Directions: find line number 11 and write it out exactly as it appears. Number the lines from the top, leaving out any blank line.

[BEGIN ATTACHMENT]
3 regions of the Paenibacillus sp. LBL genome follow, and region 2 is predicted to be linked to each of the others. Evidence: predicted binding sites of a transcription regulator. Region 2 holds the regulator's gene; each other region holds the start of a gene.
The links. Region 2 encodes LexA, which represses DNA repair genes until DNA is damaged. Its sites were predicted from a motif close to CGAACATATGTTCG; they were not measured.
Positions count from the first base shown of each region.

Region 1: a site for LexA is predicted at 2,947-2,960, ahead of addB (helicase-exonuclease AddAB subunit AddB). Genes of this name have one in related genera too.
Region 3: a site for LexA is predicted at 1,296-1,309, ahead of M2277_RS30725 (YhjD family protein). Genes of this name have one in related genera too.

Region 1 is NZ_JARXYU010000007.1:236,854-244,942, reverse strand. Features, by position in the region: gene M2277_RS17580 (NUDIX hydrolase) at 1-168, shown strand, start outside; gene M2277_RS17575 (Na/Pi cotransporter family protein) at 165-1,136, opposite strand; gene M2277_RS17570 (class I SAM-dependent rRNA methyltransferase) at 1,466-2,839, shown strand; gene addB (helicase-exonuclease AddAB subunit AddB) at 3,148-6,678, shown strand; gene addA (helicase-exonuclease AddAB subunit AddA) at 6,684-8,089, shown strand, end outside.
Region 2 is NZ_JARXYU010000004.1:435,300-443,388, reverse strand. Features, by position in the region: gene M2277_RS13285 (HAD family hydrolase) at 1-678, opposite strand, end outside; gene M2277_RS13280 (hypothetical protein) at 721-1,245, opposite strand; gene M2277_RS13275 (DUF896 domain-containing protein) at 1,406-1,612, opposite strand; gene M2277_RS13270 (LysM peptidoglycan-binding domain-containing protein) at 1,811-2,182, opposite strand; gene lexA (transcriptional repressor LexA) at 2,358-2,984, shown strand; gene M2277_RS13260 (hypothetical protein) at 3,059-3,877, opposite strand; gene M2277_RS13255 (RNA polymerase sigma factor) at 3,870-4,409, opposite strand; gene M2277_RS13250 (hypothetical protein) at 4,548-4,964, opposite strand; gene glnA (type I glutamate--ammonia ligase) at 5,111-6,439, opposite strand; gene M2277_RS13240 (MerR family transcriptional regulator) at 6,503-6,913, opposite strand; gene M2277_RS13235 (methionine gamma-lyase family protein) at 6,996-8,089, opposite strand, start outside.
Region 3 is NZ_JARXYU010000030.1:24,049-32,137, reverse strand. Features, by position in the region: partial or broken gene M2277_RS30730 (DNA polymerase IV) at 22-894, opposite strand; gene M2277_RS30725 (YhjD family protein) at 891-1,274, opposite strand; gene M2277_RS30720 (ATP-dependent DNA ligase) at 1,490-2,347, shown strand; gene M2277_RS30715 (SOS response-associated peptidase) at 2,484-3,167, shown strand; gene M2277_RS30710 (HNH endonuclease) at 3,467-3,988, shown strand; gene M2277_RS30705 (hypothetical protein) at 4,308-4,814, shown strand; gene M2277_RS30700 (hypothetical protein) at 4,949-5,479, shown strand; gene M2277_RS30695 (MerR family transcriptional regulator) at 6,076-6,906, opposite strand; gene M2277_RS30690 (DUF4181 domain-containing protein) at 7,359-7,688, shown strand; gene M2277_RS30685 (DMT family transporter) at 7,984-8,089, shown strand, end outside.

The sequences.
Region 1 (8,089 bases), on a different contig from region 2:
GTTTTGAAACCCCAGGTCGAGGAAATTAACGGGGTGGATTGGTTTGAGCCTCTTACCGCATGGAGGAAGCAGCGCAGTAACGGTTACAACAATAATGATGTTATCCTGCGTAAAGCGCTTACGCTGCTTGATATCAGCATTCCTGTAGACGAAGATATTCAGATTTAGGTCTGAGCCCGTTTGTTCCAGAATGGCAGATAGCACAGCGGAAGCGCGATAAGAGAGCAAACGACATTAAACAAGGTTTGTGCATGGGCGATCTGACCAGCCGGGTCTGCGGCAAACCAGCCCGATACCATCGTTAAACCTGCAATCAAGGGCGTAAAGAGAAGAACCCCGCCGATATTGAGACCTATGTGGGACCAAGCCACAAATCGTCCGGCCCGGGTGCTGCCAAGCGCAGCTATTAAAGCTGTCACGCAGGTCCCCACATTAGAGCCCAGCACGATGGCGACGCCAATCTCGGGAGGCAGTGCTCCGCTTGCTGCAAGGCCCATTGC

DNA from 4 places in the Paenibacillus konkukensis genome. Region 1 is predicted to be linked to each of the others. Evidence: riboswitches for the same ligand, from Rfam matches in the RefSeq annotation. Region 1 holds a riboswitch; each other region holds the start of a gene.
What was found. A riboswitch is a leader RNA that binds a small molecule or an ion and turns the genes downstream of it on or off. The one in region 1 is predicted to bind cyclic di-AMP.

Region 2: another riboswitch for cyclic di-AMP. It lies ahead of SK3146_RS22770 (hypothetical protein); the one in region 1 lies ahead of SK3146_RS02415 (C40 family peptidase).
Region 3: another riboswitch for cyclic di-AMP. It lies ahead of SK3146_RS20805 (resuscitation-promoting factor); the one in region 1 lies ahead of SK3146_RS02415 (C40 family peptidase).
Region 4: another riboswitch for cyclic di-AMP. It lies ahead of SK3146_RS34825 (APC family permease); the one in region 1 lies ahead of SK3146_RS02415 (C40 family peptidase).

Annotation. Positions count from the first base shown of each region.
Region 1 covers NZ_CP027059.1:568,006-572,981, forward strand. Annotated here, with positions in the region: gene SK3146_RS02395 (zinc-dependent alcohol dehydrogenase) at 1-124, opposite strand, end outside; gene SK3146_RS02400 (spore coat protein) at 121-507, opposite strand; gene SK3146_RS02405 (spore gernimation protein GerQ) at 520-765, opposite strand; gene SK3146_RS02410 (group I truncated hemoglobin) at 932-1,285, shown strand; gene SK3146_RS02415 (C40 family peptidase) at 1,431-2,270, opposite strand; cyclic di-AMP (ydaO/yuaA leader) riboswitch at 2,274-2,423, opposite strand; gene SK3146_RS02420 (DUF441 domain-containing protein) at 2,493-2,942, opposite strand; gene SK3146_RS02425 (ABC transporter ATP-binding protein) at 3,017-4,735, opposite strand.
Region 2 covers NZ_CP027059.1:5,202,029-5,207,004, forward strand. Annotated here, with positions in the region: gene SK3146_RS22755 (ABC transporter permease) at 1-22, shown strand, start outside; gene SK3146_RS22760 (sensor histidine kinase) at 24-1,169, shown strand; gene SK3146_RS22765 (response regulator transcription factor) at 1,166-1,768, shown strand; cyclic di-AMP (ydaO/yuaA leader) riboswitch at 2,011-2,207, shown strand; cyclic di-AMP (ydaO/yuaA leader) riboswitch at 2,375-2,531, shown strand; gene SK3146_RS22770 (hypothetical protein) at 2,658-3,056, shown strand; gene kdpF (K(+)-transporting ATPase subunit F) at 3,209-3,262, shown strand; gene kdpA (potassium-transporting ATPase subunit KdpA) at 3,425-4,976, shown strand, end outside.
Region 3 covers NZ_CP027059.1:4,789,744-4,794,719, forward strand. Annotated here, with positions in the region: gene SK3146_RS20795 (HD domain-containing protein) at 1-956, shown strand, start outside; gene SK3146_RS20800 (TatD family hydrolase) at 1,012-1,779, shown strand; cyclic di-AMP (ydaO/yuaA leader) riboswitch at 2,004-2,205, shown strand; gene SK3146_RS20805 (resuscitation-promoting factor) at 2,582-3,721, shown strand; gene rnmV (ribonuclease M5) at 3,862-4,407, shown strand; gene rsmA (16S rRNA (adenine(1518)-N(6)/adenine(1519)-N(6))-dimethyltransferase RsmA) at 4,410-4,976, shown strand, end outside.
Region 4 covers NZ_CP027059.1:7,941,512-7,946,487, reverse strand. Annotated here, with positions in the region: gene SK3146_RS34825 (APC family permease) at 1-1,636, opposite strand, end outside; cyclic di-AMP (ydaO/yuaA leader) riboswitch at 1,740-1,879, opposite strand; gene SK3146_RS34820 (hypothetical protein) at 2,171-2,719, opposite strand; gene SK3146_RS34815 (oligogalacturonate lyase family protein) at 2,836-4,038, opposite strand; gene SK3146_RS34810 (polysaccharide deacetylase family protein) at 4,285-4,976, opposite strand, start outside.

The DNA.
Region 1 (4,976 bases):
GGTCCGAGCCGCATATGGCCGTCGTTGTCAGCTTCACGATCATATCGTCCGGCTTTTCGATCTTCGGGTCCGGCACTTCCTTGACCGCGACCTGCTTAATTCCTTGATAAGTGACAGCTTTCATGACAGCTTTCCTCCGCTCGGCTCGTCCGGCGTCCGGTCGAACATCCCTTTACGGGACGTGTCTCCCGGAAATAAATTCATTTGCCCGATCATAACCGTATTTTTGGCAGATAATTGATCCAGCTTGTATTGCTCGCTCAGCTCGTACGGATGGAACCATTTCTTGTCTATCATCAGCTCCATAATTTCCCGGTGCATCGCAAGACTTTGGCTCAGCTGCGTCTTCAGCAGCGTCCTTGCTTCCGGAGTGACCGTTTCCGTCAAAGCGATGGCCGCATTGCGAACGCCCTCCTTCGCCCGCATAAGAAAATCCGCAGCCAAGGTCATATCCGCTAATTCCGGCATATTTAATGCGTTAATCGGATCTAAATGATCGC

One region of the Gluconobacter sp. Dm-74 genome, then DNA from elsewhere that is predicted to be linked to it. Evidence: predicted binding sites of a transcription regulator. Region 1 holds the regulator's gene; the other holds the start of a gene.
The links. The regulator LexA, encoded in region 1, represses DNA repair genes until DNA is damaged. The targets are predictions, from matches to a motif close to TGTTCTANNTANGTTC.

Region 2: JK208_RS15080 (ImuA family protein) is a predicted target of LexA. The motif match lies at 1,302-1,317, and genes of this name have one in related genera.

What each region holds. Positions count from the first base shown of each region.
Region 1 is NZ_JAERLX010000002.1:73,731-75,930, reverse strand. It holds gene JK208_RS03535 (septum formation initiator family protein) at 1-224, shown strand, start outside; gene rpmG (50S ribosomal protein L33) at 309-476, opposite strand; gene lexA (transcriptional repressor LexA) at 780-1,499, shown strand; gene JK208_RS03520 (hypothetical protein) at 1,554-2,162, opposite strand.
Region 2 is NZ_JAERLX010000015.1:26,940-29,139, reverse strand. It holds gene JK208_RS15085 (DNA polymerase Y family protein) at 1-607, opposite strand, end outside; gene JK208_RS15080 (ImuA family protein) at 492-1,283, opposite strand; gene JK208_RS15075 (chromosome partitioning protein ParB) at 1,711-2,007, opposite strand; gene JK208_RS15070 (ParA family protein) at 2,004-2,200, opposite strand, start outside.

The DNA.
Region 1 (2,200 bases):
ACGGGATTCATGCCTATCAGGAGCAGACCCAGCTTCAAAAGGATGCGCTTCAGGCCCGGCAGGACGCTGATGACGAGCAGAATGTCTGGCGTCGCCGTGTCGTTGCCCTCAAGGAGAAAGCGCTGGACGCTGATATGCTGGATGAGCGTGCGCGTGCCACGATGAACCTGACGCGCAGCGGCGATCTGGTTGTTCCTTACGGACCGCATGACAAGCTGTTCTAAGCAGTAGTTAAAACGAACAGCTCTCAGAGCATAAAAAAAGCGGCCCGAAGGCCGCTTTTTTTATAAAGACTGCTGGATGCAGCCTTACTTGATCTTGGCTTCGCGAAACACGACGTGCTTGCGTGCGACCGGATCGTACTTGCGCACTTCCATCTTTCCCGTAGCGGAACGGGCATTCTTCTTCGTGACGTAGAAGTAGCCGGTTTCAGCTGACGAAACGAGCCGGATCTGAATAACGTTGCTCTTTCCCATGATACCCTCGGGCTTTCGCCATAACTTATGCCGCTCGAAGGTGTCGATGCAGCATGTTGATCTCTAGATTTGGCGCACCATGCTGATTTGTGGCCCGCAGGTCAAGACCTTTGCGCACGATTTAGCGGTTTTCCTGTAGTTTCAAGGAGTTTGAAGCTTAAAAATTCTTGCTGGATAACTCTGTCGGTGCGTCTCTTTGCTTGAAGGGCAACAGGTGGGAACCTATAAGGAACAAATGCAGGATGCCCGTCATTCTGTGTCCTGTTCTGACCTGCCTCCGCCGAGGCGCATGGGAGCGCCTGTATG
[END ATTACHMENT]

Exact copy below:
GTTTTGAAACCCCAGGTCGAGGAAATTAACGGGGTGGATTGGTTTGAGCCTCTTACCGCATGGAGGAAGCAGCGCAGTAACGGTTACAACAATAATGATGTTATCCTGCGTAAAGCGCTTACGCTGCTTGATATCAGCATTCCTGTAGACGAAGATATTCAGATTTAGGTCTGAGCCCGTTTGTTCCAGAATGGCAGATAGCACAGCGGAAGCGCGATAAGAGAGCAAACGACATTAAACAAGGTTTGTGCATGGGCGATCTGACCAGCCGGGTCTGCGGCAAACCAGCCCGATACCATCGTTAAACCTGCAATCAAGGGCGTAAAGAGAAGAACCCCGCCGATATTGAGACCTATGTGGGACCAAGCCACAAATCGTCCGGCCCGGGTGCTGCCAAGCGCAGCTATTAAAGCTGTCACGCAGGTCCCCACATTAGAGCCCAGCACGATGGCGACGCCAATCTCGGGAGGCAGTGCTCCGCTTGCTGCAAGGCCCATTGC